Who Owns the Tree?
'It will be obvious that the question of who owns trees on or near a boundary will often be of great importance to the owners of the land on either side – if only so as to determine the question of who has the duty to maintain them, or the right to fell them.' (Mynors 2002)
In most cases, a tree in its entirety (trunk, branches, and roots), is owned by the person who controls the land on which the tree was originally planted, usually the landowner. Whether the tree was deliberately planted or whether it was self-seeded, the tree belongs to the owner of the soil that surrounds the base of its stem.
The question of ownership may be unclear if the tree is growing on or near a boundary, especially if the exact location of the boundary is unknown. When ownership is in doubt, it is necessary to establish the location of the boundary.
Establishing ownership may be important for a number of reasons, not least because the owner of the tree has a responsibility, known in law as ‘the duty of care’, to take reasonable care to avoid acts or omissions which he or she could reasonably foresee may result in harm or injury.
A tree belongs to and is the responsibility of 'the person' on whose land it is growing.
Ownership may be established by reference to property deeds or by following traditional conveyancing rules.
When a property is rented or leased the responsibility for the trees may lie with the owner, agent or tenant depending on the written tenancy agreement.
Trees on a Boundary
When a tree grows exactly on the boundary, so that the base of its stem is actually intersected by the line between two properties, the tree will normally be considered to be jointly owned by both neighbours, who are, at least in theory, tenants in common of the tree under a trust of land (since 1997), unless the property deeds or another agreement indicate otherwise.
Generally, with land held under a tenancy in common, both tenants have full use of the whole of the shared property, and neither can, for instance, sue the other in trespass. This applies where a tree is a genuine ’boundary tree’; the owners of both properties have equal rights to carry out works to it. However, if the tree is on the boundary line and undoubtedly common property, the tree cannot be removed without the consent of both parties.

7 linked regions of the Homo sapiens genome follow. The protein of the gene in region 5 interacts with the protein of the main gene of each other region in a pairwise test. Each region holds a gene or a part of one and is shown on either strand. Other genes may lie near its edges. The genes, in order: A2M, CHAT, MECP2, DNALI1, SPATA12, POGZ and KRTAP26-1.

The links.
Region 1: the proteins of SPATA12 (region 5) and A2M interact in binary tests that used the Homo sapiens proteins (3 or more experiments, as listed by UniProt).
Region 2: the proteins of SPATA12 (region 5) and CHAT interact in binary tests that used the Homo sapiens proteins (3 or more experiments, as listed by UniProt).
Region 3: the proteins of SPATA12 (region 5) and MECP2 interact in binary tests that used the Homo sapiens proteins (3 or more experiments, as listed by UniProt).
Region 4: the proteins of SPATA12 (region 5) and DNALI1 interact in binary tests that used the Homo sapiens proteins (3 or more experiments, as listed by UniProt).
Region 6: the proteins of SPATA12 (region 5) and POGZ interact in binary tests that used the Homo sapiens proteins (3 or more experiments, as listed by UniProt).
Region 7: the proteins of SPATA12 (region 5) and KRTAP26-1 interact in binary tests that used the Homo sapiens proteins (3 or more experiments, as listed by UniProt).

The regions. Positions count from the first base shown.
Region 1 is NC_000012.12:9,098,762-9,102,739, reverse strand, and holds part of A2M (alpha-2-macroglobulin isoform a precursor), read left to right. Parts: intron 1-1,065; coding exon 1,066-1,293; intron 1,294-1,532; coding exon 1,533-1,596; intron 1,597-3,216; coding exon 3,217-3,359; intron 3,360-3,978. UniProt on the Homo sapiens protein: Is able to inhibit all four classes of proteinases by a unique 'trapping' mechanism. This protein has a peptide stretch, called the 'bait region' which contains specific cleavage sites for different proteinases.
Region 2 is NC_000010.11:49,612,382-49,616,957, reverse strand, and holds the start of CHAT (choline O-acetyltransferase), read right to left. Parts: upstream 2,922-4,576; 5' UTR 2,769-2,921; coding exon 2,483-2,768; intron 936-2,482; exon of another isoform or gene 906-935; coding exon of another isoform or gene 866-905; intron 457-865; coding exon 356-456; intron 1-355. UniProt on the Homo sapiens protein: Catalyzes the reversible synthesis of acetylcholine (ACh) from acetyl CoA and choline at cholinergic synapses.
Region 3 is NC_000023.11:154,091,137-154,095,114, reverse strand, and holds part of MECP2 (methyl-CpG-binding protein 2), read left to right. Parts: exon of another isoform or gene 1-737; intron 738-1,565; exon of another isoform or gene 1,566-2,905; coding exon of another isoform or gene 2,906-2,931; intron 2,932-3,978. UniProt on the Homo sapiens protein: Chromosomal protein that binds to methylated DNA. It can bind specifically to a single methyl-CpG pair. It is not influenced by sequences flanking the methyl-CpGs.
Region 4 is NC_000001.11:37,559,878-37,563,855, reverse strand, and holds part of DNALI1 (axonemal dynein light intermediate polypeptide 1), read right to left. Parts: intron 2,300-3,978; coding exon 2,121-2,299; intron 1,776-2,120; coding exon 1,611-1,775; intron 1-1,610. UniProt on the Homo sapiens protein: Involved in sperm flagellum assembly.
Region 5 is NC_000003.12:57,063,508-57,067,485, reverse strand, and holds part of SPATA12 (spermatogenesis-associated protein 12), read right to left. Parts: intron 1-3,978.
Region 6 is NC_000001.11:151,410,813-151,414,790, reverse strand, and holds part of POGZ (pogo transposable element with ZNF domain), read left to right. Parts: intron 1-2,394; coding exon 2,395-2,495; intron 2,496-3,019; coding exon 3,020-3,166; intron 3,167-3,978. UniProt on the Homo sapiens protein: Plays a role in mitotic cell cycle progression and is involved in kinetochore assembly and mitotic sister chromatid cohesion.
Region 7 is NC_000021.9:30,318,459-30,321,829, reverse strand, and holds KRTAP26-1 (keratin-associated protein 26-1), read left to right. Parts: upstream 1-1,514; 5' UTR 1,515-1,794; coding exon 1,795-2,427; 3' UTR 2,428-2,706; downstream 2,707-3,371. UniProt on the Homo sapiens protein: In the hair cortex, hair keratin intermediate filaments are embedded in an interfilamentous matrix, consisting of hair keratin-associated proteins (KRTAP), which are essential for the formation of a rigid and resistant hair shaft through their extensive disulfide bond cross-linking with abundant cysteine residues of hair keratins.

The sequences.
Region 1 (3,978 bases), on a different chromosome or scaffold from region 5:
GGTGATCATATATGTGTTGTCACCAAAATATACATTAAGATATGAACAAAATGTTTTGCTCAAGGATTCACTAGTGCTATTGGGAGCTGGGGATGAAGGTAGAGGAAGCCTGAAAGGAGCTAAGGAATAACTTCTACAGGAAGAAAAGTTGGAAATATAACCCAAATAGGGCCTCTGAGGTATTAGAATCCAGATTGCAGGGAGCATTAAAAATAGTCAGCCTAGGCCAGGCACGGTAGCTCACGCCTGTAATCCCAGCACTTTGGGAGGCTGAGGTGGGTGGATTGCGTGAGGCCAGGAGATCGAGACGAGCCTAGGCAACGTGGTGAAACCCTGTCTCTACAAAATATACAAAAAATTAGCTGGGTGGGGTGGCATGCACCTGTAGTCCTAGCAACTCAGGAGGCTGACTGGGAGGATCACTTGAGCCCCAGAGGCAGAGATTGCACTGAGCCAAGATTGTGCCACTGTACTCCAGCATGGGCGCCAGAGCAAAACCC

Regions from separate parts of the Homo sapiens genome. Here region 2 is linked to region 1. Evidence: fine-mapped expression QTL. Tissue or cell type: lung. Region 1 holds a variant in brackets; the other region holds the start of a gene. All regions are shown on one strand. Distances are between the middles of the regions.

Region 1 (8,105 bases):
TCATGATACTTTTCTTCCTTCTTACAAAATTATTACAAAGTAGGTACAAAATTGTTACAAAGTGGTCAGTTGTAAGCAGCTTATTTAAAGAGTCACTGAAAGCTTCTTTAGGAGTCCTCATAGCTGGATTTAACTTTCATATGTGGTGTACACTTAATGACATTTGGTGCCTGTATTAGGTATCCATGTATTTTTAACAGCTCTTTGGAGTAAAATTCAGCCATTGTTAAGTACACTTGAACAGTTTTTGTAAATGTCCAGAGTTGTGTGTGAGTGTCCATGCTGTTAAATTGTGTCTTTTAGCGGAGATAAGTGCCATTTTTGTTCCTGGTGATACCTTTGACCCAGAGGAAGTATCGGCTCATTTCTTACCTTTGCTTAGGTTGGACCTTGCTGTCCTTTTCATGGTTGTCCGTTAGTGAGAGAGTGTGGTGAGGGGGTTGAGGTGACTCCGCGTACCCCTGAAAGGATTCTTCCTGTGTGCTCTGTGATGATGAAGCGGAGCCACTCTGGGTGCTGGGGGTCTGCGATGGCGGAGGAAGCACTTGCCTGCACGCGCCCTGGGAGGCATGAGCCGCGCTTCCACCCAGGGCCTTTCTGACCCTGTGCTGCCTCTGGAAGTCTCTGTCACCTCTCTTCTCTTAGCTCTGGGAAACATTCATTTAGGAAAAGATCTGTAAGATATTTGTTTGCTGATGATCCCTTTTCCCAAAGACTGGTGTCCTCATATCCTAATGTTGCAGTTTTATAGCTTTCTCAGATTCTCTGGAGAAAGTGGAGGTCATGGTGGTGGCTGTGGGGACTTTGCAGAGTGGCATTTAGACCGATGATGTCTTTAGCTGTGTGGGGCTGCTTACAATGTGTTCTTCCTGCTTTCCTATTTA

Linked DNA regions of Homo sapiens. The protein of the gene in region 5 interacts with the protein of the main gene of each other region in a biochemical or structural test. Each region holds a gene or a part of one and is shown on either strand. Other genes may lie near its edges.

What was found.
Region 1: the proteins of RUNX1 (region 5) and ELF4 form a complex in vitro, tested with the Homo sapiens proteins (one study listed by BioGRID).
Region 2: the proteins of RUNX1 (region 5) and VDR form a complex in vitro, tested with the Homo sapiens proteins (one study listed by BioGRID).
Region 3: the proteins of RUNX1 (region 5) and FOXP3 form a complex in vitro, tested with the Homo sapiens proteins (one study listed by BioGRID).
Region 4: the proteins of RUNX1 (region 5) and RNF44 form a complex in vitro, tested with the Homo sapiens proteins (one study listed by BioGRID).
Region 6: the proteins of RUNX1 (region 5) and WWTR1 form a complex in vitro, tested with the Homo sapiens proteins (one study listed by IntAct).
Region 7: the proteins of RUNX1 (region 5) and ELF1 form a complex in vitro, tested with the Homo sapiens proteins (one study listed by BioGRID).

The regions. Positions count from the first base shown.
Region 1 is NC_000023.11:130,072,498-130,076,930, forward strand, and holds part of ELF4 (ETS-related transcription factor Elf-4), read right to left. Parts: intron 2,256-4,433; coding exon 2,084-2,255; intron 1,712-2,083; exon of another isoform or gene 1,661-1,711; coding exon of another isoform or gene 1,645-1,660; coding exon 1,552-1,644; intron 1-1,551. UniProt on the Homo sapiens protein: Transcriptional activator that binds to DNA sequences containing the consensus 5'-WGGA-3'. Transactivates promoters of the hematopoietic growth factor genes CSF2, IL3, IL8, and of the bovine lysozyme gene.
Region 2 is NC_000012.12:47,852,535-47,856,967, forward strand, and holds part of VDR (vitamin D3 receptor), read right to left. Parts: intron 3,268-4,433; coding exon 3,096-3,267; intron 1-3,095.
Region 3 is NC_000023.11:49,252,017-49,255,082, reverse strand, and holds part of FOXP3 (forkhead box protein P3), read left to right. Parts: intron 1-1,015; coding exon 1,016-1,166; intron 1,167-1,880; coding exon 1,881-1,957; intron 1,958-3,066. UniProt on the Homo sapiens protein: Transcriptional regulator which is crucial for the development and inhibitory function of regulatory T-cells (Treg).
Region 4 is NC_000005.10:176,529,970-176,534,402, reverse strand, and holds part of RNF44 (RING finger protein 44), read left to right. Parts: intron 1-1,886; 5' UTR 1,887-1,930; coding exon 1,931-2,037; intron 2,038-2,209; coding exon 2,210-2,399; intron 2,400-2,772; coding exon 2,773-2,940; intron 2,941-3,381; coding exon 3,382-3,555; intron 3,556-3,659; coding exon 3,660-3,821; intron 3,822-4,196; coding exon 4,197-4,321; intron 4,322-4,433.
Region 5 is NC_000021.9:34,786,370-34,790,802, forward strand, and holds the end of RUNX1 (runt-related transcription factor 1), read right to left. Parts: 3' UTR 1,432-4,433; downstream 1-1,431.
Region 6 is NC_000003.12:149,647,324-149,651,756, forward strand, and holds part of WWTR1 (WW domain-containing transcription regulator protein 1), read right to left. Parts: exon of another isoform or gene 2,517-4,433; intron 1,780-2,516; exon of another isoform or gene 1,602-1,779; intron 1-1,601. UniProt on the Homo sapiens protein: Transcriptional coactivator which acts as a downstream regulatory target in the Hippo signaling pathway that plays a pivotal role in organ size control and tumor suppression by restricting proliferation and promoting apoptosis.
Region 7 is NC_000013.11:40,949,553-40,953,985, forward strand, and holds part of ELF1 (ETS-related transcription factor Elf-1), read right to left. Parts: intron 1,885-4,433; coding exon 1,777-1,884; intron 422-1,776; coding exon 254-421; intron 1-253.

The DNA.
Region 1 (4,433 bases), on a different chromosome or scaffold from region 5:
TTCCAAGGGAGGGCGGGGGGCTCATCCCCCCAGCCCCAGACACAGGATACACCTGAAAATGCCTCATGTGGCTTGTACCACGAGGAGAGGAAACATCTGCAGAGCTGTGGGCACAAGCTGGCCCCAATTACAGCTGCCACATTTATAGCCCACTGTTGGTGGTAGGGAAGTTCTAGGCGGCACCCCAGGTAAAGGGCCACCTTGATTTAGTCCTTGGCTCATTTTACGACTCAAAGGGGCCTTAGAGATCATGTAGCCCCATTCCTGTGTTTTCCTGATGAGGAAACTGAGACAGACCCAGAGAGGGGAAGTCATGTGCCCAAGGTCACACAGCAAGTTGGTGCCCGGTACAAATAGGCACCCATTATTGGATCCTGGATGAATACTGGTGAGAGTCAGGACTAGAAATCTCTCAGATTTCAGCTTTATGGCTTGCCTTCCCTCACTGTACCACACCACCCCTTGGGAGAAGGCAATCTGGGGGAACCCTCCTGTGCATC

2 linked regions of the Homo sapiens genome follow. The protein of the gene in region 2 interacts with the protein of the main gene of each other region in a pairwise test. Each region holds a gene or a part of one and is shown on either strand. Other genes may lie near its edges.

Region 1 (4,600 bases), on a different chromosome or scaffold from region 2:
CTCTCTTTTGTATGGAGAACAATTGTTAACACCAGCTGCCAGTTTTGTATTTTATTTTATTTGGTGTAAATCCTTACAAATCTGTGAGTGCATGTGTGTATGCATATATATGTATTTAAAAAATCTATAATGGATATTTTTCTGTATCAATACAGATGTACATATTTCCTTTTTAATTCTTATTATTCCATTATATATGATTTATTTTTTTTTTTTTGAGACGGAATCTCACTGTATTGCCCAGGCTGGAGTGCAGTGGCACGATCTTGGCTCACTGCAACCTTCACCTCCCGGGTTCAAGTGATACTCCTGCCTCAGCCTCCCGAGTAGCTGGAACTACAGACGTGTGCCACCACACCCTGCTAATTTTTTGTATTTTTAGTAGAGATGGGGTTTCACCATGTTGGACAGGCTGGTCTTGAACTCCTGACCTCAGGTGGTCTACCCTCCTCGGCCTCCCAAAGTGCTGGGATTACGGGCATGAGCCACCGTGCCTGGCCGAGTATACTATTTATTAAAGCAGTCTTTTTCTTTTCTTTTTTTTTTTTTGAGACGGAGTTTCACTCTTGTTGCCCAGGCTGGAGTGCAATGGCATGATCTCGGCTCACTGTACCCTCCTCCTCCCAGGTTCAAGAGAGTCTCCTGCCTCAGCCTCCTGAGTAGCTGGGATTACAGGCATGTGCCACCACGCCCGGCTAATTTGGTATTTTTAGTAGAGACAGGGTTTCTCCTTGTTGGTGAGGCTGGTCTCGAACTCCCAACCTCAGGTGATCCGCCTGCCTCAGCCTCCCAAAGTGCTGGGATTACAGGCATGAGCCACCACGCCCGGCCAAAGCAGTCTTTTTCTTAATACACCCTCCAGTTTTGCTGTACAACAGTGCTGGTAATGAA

When the position of the boundary cannot be established and the ownership of ‘the tree’ is still in doubt, it may be appropriate for the concerned parties to come to a voluntary agreement between themselves or allow the courts to rule on the position of the boundary.
Trees Close to a Boundary
Where a tree is located close to a property boundary, but not actually on it, some of its roots may still extend into the soil of the neighbouring property, and its branches into the air over that soil. In such a case the ownership of the whole of the tree, including those encroaching roots and branches, will remain unchanged, that is, the plant will still be owned by the owner of the land on which it was originally planted. The owner of the neighbouring property, however, is entitled to cut encroaching roots and branches back to the boundary line, and could in principle do so as soon as the tree has been planted.
In the case of roads maintained by the Highway Authority, trees may be owned by the authority or by the owner of the adjoining land (the 'frontager'). For example, trees which were planted before the Highway Authority adopted the road are not owned by the Highway Authority; based on the presumption that the sub-soil to the center of the highway belongs to the owner of the adjoining land.
Under the Highways Act 1980, the Highway Authority has some liability for the management of trees in the highway and for any loss or damage caused by them.
For specific advice, with respect to the law, please seek qualified legal opinion.
The above is based on APN 11 Trees and Hedge in Dispute; Mynors C., 2002. The Law of Trees, Forests and Hedgerows